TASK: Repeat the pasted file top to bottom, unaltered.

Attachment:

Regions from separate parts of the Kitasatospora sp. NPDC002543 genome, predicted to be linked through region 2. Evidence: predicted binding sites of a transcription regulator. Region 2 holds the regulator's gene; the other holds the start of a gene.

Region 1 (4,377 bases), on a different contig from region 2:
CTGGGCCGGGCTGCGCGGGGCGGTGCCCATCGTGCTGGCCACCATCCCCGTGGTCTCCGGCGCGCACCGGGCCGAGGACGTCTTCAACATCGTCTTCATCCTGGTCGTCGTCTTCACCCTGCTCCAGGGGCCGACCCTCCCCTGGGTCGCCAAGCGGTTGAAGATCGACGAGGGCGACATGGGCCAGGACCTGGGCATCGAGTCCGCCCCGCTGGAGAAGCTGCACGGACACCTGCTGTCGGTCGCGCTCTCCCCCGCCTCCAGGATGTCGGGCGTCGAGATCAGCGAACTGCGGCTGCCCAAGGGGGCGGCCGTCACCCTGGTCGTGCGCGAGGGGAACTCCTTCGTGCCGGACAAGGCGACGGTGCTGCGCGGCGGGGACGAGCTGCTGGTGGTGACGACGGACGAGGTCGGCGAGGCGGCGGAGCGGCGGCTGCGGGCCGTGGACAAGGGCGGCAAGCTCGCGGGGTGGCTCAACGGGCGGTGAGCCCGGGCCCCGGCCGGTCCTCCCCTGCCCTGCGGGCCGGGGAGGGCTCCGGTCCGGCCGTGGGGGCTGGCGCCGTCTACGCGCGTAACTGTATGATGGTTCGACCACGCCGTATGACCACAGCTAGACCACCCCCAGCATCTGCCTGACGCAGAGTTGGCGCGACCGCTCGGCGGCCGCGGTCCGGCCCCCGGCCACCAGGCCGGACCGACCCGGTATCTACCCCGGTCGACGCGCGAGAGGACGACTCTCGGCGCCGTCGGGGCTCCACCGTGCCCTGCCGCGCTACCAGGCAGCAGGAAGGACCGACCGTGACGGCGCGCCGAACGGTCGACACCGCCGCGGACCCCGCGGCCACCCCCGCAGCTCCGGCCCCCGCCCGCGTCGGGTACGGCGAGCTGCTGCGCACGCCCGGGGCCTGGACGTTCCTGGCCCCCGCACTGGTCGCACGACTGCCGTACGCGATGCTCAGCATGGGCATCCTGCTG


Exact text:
Regions from separate parts of the Kitasatospora sp. NPDC002543 genome, predicted to be linked through region 2. Evidence: predicted binding sites of a transcription regulator. Region 2 holds the regulator's gene; the other holds the start of a gene.

Region 1 (4,377 bases), on a different contig from region 2:
CTGGGCCGGGCTGCGCGGGGCGGTGCCCATCGTGCTGGCCACCATCCCCGTGGTCTCCGGCGCGCACCGGGCCGAGGACGTCTTCAACATCGTCTTCATCCTGGTCGTCGTCTTCACCCTGCTCCAGGGGCCGACCCTCCCCTGGGTCGCCAAGCGGTTGAAGATCGACGAGGGCGACATGGGCCAGGACCTGGGCATCGAGTCCGCCCCGCTGGAGAAGCTGCACGGACACCTGCTGTCGGTCGCGCTCTCCCCCGCCTCCAGGATGTCGGGCGTCGAGATCAGCGAACTGCGGCTGCCCAAGGGGGCGGCCGTCACCCTGGTCGTGCGCGAGGGGAACTCCTTCGTGCCGGACAAGGCGACGGTGCTGCGCGGCGGGGACGAGCTGCTGGTGGTGACGACGGACGAGGTCGGCGAGGCGGCGGAGCGGCGGCTGCGGGCCGTGGACAAGGGCGGCAAGCTCGCGGGGTGGCTCAACGGGCGGTGAGCCCGGGCCCCGGCCGGTCCTCCCCTGCCCTGCGGGCCGGGGAGGGCTCCGGTCCGGCCGTGGGGGCTGGCGCCGTCTACGCGCGTAACTGTATGATGGTTCGACCACGCCGTATGACCACAGCTAGACCACCCCCAGCATCTGCCTGACGCAGAGTTGGCGCGACCGCTCGGCGGCCGCGGTCCGGCCCCCGGCCACCAGGCCGGACCGACCCGGTATCTACCCCGGTCGACGCGCGAGAGGACGACTCTCGGCGCCGTCGGGGCTCCACCGTGCCCTGCCGCGCTACCAGGCAGCAGGAAGGACCGACCGTGACGGCGCGCCGAACGGTCGACACCGCCGCGGACCCCGCGGCCACCCCCGCAGCTCCGGCCCCCGCCCGCGTCGGGTACGGCGAGCTGCTGCGCACGCCCGGGGCCTGGACGTTCCTGGCCCCCGCACTGGTCGCACGACTGCCGTACGCGATGCTCAGCATGGGCATCCTGCTG